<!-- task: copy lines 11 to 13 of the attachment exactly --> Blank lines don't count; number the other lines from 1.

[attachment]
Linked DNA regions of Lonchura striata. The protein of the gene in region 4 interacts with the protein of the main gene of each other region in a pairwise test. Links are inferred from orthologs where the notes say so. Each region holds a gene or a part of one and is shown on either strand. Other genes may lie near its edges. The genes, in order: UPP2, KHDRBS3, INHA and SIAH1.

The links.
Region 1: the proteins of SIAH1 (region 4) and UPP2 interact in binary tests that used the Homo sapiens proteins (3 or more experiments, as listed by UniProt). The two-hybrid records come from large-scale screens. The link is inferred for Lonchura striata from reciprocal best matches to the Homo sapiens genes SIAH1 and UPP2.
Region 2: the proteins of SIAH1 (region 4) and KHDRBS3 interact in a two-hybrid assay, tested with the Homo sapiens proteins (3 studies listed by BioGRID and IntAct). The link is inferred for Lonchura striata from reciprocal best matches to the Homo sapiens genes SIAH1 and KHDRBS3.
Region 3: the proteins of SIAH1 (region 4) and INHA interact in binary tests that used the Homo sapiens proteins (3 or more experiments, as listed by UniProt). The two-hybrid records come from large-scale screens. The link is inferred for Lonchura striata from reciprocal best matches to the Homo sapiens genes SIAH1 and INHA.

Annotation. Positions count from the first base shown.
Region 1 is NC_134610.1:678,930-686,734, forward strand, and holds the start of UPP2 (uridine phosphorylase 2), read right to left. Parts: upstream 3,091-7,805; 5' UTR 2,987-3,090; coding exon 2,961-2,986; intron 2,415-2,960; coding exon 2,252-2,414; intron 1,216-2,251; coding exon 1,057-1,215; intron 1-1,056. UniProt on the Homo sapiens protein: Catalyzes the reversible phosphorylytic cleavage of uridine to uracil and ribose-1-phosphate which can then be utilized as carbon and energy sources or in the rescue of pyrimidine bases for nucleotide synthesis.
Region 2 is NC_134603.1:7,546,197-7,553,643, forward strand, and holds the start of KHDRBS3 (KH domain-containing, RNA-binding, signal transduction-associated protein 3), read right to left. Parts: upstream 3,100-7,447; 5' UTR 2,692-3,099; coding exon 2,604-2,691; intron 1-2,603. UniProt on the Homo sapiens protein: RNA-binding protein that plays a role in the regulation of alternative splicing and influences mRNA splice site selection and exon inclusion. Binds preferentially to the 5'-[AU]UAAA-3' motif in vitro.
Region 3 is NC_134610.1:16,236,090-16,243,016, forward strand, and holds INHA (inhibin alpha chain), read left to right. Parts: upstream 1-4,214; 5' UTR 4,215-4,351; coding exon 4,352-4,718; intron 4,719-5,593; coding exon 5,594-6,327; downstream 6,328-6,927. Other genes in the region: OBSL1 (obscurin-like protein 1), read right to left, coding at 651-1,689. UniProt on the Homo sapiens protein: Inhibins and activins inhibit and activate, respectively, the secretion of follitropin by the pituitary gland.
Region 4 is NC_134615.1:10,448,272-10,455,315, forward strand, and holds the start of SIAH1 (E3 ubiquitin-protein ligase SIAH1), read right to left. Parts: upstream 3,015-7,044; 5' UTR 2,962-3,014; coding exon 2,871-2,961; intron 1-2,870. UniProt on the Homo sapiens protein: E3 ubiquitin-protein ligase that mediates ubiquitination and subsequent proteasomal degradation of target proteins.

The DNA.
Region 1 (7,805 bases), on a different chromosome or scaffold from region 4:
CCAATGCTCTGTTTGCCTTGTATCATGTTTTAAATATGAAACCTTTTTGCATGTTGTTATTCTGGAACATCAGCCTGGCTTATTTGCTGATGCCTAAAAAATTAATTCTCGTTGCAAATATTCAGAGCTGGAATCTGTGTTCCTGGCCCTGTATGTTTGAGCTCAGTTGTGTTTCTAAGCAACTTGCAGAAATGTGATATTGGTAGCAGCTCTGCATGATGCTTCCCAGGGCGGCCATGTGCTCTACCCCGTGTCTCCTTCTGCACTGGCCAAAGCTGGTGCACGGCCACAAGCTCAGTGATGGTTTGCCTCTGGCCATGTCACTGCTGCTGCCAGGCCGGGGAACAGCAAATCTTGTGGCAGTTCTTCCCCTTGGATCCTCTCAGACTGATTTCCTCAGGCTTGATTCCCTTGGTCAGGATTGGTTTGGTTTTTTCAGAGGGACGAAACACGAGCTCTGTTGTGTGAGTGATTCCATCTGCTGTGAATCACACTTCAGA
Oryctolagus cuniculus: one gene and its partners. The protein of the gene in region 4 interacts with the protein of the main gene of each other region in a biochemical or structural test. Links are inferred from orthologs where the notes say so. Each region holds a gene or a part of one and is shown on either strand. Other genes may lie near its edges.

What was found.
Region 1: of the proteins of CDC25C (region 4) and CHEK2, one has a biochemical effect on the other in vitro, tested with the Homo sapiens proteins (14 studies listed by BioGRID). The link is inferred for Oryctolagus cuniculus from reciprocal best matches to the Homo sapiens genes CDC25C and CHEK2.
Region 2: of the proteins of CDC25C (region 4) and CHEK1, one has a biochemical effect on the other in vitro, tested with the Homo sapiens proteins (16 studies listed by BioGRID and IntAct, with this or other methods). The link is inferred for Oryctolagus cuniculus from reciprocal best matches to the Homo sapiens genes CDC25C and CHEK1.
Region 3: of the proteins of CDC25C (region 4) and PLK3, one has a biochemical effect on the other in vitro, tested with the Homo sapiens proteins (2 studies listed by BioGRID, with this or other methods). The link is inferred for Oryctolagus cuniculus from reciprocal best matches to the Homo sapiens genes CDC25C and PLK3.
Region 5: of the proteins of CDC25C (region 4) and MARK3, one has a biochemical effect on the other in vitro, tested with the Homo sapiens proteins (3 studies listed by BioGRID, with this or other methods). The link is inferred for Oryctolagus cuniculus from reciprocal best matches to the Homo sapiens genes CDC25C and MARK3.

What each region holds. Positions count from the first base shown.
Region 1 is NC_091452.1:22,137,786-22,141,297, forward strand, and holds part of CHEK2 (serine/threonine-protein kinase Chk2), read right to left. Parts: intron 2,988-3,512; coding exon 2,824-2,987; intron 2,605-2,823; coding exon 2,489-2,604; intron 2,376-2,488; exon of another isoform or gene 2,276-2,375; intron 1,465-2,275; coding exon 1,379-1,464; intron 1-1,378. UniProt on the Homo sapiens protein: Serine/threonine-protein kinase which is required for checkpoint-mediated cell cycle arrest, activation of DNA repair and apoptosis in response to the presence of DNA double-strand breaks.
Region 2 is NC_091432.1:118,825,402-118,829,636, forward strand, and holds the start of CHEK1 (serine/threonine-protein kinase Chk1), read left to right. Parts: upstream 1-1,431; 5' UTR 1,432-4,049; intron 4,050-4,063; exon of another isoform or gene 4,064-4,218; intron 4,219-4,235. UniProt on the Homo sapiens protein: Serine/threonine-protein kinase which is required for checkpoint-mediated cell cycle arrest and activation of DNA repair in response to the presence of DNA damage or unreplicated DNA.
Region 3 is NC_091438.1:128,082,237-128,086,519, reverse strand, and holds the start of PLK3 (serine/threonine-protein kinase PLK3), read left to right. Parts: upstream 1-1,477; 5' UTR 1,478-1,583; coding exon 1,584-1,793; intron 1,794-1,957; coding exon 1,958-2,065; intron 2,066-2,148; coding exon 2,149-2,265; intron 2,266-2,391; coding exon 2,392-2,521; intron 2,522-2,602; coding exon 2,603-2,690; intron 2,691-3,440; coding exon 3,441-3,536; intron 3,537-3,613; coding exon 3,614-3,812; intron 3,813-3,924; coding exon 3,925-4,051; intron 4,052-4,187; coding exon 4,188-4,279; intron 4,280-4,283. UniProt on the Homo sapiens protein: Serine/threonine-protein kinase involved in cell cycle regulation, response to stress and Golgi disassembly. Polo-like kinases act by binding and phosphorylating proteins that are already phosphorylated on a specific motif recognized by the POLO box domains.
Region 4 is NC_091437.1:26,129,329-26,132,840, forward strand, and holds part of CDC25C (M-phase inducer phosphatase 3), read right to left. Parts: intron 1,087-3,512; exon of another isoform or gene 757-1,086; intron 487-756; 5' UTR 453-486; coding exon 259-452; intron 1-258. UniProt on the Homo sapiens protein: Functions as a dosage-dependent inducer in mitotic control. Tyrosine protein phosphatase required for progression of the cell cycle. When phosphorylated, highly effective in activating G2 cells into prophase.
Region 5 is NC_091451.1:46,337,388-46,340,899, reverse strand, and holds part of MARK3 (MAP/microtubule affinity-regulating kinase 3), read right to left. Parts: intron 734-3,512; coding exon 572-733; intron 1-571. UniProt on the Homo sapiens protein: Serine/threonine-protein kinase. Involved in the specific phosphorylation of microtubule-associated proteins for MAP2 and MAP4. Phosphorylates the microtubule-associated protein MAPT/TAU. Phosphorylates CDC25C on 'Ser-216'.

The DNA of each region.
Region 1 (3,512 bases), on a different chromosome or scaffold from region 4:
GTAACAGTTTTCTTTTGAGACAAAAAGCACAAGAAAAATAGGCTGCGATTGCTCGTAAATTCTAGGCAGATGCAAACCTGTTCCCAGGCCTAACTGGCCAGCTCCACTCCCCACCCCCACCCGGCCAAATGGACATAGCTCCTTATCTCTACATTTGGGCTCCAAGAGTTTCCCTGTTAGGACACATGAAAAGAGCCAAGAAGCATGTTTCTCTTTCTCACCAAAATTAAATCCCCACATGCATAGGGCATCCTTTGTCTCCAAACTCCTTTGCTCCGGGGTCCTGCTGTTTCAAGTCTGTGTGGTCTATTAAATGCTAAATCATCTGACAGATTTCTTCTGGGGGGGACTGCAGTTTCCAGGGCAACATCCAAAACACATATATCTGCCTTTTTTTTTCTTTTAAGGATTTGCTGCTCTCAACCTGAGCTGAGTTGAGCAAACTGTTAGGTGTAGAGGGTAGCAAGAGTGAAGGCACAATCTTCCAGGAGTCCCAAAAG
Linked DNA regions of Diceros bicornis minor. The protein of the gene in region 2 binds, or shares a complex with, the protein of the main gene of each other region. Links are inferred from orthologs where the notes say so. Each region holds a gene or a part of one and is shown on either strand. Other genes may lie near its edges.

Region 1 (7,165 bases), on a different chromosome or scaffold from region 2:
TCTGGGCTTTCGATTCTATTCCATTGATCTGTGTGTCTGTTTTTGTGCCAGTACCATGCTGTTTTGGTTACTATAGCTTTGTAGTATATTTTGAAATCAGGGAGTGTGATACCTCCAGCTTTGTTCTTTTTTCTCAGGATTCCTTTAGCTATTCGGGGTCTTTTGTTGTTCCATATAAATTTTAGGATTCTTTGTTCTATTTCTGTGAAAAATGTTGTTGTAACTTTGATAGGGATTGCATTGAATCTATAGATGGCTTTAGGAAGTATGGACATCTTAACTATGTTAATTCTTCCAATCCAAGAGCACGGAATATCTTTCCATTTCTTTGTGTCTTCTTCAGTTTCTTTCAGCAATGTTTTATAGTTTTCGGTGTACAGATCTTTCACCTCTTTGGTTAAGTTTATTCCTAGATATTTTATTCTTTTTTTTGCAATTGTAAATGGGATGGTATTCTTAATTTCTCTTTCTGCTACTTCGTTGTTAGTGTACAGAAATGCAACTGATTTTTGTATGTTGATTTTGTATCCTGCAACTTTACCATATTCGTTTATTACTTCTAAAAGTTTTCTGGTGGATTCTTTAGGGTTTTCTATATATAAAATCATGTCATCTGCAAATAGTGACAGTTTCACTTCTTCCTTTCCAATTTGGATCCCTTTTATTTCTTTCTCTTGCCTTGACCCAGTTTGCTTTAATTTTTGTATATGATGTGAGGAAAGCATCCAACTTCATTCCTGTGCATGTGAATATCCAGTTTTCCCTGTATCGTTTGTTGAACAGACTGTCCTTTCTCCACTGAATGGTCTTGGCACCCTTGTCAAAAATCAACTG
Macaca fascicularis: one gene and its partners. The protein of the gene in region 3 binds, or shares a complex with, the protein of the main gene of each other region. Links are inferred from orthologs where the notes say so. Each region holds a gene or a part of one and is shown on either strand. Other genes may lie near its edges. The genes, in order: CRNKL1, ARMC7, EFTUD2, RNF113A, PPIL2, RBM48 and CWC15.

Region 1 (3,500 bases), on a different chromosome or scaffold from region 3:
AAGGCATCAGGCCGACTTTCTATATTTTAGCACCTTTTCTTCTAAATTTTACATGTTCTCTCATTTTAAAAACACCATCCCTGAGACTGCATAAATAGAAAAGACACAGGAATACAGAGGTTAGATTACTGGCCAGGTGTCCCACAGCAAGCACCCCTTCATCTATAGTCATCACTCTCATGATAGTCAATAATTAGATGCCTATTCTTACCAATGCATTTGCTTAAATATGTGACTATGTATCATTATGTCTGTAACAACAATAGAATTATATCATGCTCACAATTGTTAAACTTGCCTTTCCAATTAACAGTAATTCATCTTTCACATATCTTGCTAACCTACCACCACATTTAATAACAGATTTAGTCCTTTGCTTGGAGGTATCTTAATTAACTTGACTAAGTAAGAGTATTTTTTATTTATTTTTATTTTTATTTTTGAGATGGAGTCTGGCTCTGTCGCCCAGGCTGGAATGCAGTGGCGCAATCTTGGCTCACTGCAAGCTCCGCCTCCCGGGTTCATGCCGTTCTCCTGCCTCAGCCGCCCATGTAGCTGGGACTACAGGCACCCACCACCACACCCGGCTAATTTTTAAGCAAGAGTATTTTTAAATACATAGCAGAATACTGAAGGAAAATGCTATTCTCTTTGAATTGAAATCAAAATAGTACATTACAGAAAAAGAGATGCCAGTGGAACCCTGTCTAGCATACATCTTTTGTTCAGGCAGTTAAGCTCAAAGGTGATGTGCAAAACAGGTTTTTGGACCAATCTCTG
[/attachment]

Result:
The DNA.
Region 1 (7,805 bases), on a different chromosome or scaffold from region 4:
CCAATGCTCTGTTTGCCTTGTATCATGTTTTAAATATGAAACCTTTTTGCATGTTGTTATTCTGGAACATCAGCCTGGCTTATTTGCTGATGCCTAAAAAATTAATTCTCGTTGCAAATATTCAGAGCTGGAATCTGTGTTCCTGGCCCTGTATGTTTGAGCTCAGTTGTGTTTCTAAGCAACTTGCAGAAATGTGATATTGGTAGCAGCTCTGCATGATGCTTCCCAGGGCGGCCATGTGCTCTACCCCGTGTCTCCTTCTGCACTGGCCAAAGCTGGTGCACGGCCACAAGCTCAGTGATGGTTTGCCTCTGGCCATGTCACTGCTGCTGCCAGGCCGGGGAACAGCAAATCTTGTGGCAGTTCTTCCCCTTGGATCCTCTCAGACTGATTTCCTCAGGCTTGATTCCCTTGGTCAGGATTGGTTTGGTTTTTTCAGAGGGACGAAACACGAGCTCTGTTGTGTGAGTGATTCCATCTGCTGTGAATCACACTTCAGA